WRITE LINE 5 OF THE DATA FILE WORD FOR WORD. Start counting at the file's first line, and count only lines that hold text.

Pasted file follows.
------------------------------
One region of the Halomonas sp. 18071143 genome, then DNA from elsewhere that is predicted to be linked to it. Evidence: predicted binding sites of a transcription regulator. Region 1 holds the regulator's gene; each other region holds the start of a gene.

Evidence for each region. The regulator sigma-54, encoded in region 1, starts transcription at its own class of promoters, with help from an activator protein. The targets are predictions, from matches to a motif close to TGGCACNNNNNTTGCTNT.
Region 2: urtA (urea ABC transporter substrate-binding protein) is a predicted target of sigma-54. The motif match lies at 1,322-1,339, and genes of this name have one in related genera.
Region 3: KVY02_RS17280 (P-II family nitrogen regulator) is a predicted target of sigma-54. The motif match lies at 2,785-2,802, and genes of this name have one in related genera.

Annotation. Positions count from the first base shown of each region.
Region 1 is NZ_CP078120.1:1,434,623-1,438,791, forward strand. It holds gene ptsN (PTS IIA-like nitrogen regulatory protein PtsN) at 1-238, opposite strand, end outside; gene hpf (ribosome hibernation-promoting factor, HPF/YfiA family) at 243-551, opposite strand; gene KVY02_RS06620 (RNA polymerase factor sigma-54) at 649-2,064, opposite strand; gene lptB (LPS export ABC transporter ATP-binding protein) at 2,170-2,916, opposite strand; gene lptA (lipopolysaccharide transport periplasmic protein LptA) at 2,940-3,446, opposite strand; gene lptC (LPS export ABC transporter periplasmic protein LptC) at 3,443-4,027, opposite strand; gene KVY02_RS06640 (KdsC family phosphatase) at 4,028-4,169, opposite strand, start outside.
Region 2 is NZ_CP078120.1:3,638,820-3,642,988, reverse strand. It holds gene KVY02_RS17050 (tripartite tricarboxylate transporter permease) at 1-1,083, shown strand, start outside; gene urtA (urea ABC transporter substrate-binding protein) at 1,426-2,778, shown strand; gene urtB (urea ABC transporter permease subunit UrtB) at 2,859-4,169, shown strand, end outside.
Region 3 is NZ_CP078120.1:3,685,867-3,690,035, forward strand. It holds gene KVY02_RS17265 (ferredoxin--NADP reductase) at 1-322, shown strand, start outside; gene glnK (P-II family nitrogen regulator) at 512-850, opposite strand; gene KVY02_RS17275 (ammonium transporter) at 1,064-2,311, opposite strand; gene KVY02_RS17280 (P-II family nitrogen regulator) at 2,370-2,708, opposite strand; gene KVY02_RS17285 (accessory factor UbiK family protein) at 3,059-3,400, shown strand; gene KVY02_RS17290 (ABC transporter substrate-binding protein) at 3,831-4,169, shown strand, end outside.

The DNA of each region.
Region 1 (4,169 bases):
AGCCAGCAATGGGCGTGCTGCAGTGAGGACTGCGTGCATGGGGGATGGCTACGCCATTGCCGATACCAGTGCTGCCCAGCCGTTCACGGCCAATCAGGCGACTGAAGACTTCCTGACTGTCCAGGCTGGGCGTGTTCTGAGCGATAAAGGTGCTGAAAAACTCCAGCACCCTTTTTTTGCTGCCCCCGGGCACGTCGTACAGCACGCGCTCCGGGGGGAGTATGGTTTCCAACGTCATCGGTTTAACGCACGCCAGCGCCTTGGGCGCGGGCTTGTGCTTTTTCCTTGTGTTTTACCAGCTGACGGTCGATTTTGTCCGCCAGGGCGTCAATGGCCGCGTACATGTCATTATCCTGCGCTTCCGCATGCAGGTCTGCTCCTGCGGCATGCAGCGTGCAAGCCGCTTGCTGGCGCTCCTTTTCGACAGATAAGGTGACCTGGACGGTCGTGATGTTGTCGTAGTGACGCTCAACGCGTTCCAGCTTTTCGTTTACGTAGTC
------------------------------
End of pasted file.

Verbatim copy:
Annotation. Positions count from the first base shown of each region.